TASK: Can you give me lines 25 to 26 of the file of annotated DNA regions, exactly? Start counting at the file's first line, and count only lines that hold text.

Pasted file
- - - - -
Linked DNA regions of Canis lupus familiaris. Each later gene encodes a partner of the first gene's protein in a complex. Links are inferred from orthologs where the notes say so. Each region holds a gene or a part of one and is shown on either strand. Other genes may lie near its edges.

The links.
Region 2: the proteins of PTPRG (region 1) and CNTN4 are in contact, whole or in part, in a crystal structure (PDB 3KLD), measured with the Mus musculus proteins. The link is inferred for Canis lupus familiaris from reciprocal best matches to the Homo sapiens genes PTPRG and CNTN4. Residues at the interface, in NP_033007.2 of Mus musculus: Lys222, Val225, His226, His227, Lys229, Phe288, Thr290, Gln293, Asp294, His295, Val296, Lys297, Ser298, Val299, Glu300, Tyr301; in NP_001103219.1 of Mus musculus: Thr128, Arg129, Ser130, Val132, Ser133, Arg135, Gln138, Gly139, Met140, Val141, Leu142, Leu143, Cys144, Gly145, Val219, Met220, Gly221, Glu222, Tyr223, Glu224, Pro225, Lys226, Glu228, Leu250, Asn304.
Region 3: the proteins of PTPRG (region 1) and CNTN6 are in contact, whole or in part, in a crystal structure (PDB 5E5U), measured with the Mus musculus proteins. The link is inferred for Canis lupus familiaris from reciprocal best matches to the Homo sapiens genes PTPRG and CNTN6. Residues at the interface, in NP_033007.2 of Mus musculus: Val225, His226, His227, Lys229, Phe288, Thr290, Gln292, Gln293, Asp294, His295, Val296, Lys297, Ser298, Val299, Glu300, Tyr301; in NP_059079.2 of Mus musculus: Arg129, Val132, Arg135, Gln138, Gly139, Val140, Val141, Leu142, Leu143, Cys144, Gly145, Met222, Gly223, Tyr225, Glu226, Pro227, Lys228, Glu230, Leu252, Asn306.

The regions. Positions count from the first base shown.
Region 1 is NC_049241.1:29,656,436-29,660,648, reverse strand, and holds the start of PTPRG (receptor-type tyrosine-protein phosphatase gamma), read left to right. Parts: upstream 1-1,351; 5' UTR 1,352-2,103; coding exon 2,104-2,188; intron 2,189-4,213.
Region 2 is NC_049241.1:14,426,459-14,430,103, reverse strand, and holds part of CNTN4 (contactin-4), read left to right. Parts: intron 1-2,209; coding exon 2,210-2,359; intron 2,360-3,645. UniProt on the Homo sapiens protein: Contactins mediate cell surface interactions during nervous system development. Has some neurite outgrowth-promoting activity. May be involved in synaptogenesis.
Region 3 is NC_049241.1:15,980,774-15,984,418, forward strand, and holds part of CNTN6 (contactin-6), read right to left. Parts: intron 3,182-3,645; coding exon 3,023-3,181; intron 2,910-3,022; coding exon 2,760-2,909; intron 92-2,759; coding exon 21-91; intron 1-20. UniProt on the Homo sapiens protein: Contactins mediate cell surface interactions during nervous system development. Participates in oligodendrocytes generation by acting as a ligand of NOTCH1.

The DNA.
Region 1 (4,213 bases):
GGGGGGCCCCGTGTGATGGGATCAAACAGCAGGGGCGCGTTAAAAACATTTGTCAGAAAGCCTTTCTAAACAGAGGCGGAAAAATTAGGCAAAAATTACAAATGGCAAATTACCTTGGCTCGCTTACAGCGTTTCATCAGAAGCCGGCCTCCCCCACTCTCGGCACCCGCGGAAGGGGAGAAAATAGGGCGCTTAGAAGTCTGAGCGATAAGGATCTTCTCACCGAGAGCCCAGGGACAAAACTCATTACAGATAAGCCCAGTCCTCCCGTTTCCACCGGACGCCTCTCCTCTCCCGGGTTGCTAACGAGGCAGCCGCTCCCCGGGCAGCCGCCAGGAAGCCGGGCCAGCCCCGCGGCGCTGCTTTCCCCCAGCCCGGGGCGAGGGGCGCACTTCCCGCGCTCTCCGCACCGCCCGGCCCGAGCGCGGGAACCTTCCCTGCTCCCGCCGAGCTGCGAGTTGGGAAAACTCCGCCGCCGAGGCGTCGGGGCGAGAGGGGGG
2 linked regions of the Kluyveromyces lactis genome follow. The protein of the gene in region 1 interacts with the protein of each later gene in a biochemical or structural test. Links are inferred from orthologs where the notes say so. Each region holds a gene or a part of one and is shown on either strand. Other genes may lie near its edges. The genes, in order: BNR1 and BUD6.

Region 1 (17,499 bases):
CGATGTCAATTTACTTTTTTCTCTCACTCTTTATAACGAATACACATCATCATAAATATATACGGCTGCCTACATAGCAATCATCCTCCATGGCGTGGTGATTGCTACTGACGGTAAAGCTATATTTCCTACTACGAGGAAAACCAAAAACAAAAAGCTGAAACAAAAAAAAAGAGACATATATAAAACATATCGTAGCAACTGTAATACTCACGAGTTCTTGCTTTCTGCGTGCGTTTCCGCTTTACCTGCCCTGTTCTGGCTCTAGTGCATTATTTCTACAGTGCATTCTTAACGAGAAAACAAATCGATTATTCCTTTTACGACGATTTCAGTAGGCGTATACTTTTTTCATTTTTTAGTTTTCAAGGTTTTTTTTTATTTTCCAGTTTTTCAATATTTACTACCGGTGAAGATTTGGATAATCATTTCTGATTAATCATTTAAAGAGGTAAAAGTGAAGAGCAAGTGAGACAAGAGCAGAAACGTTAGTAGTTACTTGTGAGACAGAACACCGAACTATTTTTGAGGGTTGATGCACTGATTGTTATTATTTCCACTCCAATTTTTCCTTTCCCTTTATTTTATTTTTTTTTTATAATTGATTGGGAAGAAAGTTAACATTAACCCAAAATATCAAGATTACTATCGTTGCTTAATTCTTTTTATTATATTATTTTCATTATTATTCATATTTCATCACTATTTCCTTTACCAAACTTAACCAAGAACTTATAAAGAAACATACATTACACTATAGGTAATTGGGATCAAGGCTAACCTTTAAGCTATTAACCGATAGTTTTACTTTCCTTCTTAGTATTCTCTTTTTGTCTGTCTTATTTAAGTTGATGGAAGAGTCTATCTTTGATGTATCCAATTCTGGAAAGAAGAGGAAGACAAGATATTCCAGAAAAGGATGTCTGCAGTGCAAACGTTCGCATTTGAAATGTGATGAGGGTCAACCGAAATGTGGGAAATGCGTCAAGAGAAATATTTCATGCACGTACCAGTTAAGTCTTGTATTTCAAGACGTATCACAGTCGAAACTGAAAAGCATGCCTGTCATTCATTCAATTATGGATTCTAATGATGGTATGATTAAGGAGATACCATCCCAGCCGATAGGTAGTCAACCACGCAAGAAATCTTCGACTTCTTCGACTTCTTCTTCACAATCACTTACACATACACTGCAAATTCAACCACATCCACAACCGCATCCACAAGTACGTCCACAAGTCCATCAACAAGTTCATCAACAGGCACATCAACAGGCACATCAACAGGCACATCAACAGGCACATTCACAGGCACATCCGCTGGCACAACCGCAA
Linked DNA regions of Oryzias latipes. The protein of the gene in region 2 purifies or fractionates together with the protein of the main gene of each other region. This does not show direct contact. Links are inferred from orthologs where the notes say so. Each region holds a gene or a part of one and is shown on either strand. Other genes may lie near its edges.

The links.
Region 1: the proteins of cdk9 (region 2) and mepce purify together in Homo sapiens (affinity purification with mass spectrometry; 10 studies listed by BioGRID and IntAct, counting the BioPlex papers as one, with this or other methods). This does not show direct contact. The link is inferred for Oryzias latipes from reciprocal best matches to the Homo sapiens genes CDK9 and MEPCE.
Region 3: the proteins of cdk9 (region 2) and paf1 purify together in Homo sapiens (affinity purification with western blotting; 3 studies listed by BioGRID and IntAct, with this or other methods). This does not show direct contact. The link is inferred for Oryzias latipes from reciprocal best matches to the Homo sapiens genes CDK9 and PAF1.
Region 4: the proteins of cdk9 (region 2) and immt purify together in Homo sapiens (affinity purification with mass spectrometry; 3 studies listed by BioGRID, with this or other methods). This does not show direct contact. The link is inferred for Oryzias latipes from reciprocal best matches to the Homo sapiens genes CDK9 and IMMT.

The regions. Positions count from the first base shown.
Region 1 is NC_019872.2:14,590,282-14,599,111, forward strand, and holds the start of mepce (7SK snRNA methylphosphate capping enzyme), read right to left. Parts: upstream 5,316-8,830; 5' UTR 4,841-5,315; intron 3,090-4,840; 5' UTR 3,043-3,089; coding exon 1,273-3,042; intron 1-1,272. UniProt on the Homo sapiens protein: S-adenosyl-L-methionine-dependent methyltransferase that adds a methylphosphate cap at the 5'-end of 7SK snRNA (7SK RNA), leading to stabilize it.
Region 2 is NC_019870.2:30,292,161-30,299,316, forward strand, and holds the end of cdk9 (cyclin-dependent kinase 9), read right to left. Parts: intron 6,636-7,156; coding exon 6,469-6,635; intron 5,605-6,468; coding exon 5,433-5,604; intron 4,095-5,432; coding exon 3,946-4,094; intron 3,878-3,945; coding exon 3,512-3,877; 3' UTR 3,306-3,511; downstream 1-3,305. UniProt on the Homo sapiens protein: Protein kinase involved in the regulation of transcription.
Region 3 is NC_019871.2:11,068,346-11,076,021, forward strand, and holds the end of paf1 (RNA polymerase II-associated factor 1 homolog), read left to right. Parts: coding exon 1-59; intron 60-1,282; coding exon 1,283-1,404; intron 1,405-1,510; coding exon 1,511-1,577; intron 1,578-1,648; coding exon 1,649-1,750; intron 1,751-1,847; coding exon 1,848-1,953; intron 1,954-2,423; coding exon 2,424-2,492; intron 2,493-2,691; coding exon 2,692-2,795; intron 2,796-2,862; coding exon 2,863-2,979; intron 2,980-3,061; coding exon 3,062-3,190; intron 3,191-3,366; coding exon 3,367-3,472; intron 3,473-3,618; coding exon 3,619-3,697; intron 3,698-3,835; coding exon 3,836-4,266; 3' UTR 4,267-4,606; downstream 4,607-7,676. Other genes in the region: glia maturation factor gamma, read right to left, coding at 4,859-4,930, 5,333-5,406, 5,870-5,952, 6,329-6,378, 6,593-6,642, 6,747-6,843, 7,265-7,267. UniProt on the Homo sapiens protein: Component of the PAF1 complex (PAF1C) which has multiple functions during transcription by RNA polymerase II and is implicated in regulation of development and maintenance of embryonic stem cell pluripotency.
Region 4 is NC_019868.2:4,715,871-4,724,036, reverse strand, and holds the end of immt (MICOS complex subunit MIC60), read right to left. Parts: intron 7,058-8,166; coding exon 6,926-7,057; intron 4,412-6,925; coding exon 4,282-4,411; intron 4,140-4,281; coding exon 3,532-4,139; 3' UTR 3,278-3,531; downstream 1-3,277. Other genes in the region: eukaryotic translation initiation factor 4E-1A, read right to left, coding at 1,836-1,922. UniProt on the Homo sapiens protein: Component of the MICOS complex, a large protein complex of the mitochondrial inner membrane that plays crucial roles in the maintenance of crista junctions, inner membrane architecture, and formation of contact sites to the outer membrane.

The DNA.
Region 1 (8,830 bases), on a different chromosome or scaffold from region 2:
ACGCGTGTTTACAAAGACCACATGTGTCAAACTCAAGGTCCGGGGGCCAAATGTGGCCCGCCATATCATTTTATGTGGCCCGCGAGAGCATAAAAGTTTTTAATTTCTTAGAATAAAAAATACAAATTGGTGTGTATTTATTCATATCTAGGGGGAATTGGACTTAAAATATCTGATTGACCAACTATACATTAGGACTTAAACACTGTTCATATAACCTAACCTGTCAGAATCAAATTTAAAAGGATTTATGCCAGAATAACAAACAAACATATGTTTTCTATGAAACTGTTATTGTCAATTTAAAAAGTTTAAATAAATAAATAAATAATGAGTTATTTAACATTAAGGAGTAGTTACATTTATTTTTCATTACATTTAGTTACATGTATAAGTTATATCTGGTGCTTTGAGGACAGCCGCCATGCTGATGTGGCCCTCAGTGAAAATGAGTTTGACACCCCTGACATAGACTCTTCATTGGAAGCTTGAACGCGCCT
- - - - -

The DNA.
Region 1 (8,830 bases), on a different chromosome or scaffold from region 2: